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Route 60/Glenstone Avenue Interchange Reconstruction Will Create Better Access Through Springfield

by: Larry Bernstein
Hartman and Company, Inc., uses a Komatsu PC360 Excavator to move dirt on a section of Route 60 in Springfield, Missouri.
Hartman and Company, Inc., uses a Komatsu PC360 Excavator to move dirt on a section of Route 60 in Springfield, Missouri.
Located in southwestern Missouri, Springfield has a population of nearly 170,000. The city, which is known for its big city attractions, draws people from the smaller towns in the area. The James River Freeway, or US Route 60, is located southwest of the city and is the main thoroughfare into the western part of the city. The Missouri Department of Transportation (MoDOT) is working on the Route 60/Glenstone Avenue Interchange in the area that will improve the travels to and from the city via the James River Freeway.

The current average daily traffic count on the James River Freeway is 80,000 vehicles and it is projected to rise to 100,000 vehicles by the year 2040. The primary reason for the jump in ADT is the growth the city is experiencing. Besides being a major thoroughfare, this part of the route is home to many businesses and two hospitals.

The project goals are straightforward – minimize congestion, allow for more free movement, improve access, and reduce or eliminate accidents. “This project is a stepping stone to the future,” says Brad Gripka, a MoDOT Resident Engineer. In the future, MoDOT intends to widen the James River Freeway further to the west.

Expanding the Freeway
There are multiple elements to the project. These include adding a traveling lane on the James River Freeway, so it will become a six-lane route. The additional lane will stretch over a 2.5-mile portion of the freeway. “Besides adding capacity, we expect that the designated turning lane will eliminate some of the weaving, make merging easier, and ultimately be safer,” Gripka says.

Other elements of the project include installing a barrier wall along the James River Freeway, widening a westbound ramp, replacing deteriorating pavement for half a mile, consolidating two eastbound ramps, and moving them down the road half a mile. The final element of the project is the construction of a roundabout.

Site Challenges
While the team is working 24 hours a day on the project, most of the work is done at night since this is the only time they are allowed to close lanes. This is because of the high traffic levels on the road. There are traffic barriers along the road and lane widths are restricted to 10 feet so the team has room to work.

Another challenge related to the high capacity is that the team can only work on 1-mile sections at time as specific in the traffic control plans. The project was designed to only allow the temporary barrier wall to be installed in 1-mile increments in both directions to limit the levels of traffic impact on the freeway.

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Fortunately, the weather this past year held up and the team was able to work through December. This was particularly important since the contractor decided to use asphalt for the roads, and it can’t be applied during the winter months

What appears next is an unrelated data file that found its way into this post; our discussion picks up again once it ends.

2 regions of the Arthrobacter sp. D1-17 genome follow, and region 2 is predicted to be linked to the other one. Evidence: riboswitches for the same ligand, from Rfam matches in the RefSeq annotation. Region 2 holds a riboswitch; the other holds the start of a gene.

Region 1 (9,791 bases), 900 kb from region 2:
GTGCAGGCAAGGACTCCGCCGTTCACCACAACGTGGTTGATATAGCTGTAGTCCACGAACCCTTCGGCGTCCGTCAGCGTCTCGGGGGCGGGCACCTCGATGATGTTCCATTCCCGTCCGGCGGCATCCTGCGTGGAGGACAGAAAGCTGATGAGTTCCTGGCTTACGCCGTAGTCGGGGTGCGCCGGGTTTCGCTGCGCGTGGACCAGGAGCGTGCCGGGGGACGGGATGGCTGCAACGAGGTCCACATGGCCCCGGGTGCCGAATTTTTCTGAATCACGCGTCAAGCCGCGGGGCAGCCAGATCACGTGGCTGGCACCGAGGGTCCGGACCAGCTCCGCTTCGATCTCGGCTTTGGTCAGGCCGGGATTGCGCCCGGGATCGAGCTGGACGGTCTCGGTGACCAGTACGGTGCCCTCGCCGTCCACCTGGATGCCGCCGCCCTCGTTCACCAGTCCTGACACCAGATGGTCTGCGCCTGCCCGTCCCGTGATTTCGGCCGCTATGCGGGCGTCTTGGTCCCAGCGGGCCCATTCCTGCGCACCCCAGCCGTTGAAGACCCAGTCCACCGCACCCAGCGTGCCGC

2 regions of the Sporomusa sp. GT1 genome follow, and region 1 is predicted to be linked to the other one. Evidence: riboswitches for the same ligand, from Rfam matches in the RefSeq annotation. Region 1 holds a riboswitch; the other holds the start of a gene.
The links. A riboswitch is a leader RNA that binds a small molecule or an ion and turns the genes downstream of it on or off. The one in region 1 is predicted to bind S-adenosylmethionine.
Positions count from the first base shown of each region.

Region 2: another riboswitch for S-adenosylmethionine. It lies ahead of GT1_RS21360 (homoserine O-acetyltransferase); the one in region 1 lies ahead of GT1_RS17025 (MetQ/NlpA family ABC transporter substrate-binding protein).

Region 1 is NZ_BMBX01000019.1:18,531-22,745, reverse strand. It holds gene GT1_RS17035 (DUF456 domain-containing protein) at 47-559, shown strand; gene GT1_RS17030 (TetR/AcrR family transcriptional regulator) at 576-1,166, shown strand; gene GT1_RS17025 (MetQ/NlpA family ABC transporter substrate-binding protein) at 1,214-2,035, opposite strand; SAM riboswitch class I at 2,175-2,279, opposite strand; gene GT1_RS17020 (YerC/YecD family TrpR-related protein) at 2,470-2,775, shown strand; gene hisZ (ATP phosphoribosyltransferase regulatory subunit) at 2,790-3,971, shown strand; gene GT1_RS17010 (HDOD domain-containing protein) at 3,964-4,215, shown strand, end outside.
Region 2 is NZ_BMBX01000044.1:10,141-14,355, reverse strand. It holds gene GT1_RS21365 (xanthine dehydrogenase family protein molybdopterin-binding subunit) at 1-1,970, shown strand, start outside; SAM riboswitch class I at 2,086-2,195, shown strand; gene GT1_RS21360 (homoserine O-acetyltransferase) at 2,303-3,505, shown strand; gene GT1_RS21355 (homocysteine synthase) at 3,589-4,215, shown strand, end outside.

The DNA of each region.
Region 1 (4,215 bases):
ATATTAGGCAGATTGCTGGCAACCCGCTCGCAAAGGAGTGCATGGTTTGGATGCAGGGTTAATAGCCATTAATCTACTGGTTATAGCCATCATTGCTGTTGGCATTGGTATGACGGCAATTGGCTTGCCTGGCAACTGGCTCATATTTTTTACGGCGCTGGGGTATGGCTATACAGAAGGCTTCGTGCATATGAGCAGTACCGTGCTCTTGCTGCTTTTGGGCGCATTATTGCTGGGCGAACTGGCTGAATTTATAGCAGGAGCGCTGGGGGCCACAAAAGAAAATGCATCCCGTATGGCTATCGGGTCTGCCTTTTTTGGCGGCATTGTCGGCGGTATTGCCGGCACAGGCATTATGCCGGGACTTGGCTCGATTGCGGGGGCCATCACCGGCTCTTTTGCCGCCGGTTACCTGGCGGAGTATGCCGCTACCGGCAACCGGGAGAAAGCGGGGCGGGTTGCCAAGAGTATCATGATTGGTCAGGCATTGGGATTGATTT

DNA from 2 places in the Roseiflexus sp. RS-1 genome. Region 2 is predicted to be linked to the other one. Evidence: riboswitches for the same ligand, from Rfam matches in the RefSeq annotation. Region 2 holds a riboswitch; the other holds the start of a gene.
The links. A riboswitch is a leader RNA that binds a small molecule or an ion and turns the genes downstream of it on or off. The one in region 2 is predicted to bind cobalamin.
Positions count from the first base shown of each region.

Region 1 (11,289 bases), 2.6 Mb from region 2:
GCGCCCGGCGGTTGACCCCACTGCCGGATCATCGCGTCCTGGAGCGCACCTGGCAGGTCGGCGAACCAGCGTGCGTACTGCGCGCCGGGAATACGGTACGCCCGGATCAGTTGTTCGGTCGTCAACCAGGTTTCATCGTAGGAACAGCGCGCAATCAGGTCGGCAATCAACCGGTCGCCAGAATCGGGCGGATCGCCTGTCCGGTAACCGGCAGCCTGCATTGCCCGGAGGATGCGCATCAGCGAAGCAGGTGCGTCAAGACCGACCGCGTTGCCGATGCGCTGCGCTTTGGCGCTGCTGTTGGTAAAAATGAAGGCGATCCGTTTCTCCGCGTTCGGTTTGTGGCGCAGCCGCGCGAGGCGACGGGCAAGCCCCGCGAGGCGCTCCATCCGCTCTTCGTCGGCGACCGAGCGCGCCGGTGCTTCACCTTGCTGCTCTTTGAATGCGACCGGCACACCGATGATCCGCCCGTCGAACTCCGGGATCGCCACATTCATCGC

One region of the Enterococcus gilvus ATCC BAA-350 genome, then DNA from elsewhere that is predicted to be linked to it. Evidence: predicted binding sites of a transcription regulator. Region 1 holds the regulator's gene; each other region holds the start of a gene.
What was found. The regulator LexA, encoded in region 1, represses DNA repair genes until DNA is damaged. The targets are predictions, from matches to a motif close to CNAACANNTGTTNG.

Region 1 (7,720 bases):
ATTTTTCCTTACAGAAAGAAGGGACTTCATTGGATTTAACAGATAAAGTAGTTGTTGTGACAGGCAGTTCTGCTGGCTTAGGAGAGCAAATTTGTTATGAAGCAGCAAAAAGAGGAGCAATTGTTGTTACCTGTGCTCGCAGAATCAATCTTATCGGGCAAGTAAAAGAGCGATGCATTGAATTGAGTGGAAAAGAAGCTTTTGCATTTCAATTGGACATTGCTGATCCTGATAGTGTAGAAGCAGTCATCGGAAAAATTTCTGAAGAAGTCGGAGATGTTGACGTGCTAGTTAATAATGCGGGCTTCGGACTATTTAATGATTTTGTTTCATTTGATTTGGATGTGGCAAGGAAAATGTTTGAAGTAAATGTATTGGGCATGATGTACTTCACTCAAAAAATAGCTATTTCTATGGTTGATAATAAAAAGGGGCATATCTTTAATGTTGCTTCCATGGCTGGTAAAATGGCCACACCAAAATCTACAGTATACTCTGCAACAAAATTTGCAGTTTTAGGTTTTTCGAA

The prime contractor for the project is Springfield-based Hartman and Company, Inc. They were selected based on being the lowest bidder. Hartman has worked with MoDOT many times, including on major projects such as interchanges.

“We have weekly meetings and Hartman takes a team approach to work through challenges,” Gripka says. “They partner very well, can deliver on time and budget, have a good team approach, and hire locally – which helps the economy.”

Good Weather and Communication Saves the Schedule
Construction began in May 2021 and it is expected to complete in this spring. The project is on schedule. Besides the good weather into December, Gripka also credits Hartman for their strong communication and being open to new ideas.

The budget for the project is $16 million. The state is kicking in $3 million, and the federal government is picking up the rest. Currently, the project is slightly over budget. However, Gripka is hopeful that the cost overruns can be offset by cost savings as the project moves forward.

Gripka points to some issues with the barrier wall redesign as the reason for the project being over budget. “During the winter months, we pulled off the steel barrier wall and will put it back up in the spring. We did this based on safety concerns as it is challenging to remove snow when they are set up."

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Regarding the traffic barriers, they came in 50-foot sections. Rather than being the standard steel barriers, they were lightweight. “They worked well for us as it was easy to pick them up and quickly move them down the road,” Gripka says. “They have allowed traffic to flow smoothly.”

When MoDOT completes the Route 60/Glenstone Avenue Interchange project, commuters will experience less congestion, fewer accidents, and better access. Those coming to Springfield to enjoy all the city has to offer will also appreciate the easier commute.

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